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Emile Haddad runs California’s largest land development company.
Last week, the chief executive of Irvine’s FivePoint Communities and one of Orange County’s most prominent business leaders had another line of work: doing clandestine business deals out of the trunk of his car.
High-quality and hard-to-find face masks acquired via “a guy that knows a guy,” said Haddad, who had just stopped by the bank to get a cashier’s check for the items.
The masks he was buying—5,000 in last Tuesday’s transaction, one of the smaller deals he was to eventually make over the course of the week—typically run $2 apiece. It’s not typical times, though. Haddad said the negotiated fee was a marked-up price of $6.50 a mask.
In the end, the “price doesn’t matter,” he told the Business Journal, which had reached out to hear about FivePoint’s business plans during the pandemic (see story, this page).
“I’m buying the masks to donate them” to area hospitals, police and fire departments and others in OC who are on the front line of the COVID-19 crisis and in short supply for these types of products, said Haddad, who was also using his myriad connections in the community to find hand sanitizers and other essential products he could then distribute to those in need.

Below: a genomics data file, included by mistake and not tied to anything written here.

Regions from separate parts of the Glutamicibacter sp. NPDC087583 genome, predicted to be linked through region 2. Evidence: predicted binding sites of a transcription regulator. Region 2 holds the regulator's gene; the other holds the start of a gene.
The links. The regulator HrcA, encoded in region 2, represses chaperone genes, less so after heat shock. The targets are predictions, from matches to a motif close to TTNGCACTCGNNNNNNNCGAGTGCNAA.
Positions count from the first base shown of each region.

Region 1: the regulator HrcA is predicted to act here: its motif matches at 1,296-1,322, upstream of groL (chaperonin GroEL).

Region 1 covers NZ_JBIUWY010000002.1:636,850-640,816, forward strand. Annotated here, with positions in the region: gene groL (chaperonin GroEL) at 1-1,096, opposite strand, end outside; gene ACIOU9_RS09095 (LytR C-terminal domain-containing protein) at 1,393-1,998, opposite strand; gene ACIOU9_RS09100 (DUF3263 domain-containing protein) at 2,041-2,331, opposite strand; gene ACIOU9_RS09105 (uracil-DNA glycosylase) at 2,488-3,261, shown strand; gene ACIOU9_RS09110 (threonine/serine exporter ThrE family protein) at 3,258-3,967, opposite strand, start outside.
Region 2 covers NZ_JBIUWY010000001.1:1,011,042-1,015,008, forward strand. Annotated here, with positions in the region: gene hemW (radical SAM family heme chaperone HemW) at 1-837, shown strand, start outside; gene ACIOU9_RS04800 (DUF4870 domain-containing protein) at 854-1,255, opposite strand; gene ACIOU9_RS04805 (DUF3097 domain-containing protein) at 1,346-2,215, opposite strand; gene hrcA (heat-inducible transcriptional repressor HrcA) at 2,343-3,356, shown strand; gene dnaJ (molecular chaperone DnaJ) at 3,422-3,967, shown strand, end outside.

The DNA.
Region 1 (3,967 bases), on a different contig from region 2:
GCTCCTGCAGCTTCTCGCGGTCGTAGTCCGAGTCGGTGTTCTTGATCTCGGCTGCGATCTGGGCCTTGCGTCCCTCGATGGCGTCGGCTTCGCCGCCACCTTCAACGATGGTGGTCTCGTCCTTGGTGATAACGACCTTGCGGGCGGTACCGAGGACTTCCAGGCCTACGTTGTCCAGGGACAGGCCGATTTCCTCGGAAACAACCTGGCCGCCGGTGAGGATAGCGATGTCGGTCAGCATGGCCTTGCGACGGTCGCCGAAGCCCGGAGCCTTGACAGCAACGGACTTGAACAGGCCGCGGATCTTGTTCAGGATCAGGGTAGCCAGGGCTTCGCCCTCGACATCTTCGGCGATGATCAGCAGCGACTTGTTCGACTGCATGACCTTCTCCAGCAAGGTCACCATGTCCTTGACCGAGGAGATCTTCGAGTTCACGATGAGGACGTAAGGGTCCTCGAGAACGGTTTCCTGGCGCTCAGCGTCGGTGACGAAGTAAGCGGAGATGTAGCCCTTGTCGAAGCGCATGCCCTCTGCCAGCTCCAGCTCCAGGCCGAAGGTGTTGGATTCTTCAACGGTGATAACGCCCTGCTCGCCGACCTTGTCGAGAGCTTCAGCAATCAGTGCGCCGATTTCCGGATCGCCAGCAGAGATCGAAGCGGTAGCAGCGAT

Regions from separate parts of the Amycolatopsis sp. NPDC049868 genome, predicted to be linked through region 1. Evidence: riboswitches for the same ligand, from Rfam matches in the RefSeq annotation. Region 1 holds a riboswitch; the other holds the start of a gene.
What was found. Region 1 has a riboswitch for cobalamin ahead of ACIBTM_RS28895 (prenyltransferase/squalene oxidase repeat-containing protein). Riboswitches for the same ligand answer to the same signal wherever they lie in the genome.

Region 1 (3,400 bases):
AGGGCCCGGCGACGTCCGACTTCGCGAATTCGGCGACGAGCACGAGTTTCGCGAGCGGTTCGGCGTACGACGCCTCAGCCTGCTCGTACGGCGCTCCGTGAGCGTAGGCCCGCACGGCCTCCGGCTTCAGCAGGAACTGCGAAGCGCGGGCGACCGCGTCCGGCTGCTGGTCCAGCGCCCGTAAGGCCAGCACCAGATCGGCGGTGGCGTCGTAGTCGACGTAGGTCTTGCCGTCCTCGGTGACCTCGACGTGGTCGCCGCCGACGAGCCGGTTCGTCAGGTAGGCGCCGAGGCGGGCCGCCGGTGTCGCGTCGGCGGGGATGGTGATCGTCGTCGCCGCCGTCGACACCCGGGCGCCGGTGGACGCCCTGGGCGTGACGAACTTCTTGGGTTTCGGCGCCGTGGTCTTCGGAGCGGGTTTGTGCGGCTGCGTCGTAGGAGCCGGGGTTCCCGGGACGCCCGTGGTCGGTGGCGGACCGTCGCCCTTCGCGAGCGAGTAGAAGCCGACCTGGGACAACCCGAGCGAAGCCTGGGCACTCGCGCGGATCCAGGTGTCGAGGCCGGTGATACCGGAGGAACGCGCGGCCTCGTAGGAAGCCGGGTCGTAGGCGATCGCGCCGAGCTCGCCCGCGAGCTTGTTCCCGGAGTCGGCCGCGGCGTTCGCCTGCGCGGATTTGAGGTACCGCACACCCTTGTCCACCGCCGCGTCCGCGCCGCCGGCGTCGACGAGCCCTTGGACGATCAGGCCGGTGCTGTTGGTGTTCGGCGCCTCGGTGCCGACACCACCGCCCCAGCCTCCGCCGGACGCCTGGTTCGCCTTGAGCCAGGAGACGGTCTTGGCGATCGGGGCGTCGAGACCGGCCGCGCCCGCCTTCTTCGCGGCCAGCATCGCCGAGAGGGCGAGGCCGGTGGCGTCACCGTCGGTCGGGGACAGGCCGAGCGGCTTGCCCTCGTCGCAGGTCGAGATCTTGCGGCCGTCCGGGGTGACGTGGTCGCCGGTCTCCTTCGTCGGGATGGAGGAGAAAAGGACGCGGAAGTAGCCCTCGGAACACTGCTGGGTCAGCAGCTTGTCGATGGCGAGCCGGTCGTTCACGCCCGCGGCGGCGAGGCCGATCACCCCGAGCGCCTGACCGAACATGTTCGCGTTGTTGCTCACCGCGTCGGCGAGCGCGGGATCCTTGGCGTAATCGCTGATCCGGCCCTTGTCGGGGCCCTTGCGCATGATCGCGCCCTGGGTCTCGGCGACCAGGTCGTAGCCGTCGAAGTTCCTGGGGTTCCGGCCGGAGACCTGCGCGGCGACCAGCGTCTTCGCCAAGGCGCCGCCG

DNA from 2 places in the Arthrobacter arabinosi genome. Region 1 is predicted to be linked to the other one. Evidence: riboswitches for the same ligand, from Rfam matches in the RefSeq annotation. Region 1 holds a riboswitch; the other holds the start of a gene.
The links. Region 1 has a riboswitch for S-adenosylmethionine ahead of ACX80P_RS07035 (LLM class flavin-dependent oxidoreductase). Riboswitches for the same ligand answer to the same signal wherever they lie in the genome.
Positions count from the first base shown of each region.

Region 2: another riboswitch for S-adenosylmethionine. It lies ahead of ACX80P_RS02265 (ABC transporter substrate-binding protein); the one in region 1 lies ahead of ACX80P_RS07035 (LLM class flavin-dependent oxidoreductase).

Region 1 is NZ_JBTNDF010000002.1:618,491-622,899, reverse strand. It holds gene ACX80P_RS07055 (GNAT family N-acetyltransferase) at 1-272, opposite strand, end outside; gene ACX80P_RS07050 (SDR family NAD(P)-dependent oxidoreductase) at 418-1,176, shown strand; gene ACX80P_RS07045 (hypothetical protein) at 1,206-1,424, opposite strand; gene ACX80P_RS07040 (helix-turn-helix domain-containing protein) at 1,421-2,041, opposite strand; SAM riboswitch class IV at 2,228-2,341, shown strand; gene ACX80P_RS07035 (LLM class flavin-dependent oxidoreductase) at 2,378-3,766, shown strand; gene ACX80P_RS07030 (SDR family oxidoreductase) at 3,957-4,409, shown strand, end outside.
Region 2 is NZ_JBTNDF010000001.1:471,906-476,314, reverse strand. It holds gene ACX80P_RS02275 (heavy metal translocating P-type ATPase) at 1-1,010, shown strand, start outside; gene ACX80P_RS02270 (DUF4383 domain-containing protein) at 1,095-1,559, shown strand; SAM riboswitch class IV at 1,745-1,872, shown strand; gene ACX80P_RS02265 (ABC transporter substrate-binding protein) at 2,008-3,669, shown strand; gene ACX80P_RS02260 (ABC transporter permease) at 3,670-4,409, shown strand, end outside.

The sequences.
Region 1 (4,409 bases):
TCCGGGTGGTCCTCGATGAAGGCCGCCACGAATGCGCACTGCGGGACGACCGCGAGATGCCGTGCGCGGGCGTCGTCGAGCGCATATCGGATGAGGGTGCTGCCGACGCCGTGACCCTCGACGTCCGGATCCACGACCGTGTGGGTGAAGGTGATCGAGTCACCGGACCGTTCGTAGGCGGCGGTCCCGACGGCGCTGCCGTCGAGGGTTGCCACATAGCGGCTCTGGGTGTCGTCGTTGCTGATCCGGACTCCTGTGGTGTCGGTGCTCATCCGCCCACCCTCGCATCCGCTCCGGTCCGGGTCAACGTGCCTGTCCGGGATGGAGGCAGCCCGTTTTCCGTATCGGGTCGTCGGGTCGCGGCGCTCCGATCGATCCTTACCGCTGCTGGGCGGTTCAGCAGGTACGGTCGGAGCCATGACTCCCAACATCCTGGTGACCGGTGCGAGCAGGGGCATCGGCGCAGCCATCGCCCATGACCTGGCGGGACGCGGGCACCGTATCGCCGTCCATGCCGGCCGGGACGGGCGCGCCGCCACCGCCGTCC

“I want to help the medical community, the police, and the firefighters. I also want to help my residents (at Irvine’s Great Park Neighborhoods),” said Haddad of his newfound side job. “You work where you can make the biggest impact.”
For area residents, a mobile testing facility for the coronavirus could be set up at the parking lot of FivePoint’s office campus in the coming weeks, he said. It would be run in tandem with City of Hope (see story, page 23).
Reached again late last week, Haddad said he’d struck gold.
A shipment with 100,000 N95 grade masks was on the way from a contact he’d made on the East Coast, along with 100,000 pairs of gloves; the money had just been wired, he said. And 20,000 bottles of sanitizers had also been tracked down.
Delivery of the masks was expected in a week or so. The plan was to divvy up the supplies equally between several area hospitals and other workers on the front line of battling the virus, he said.
An underground supply chain isn’t new to Haddad, who was a teenager in Beirut during the start of the Lebanese Civil War and saw how the normal rules for logistics don’t always apply in tough times.
Recent events here remind him of his former life, he said.
“During times like these, the supply chain [is managed] on the ground,” he said. “It’s about relationships, and people with relationships.” One recent transaction was the result of talking to “a friend who owns gas stations,” he said.
“My days in the war … I think that helped train me to deal with these types of issues.”
How to Help
Haddad wasn’t espousing that every other area executive use his approach during the current COVID-19 crisis.
But there are ways each can help, he said.
“Look, this is an area of means. If everyone can adopt three, four, or five families and look after them. If they can help the police, the firefighters, the medical staff. If they can look after their own universe, then we can help a lot of people.”
“In my case, I’m just trying to give people a path on how they can help.”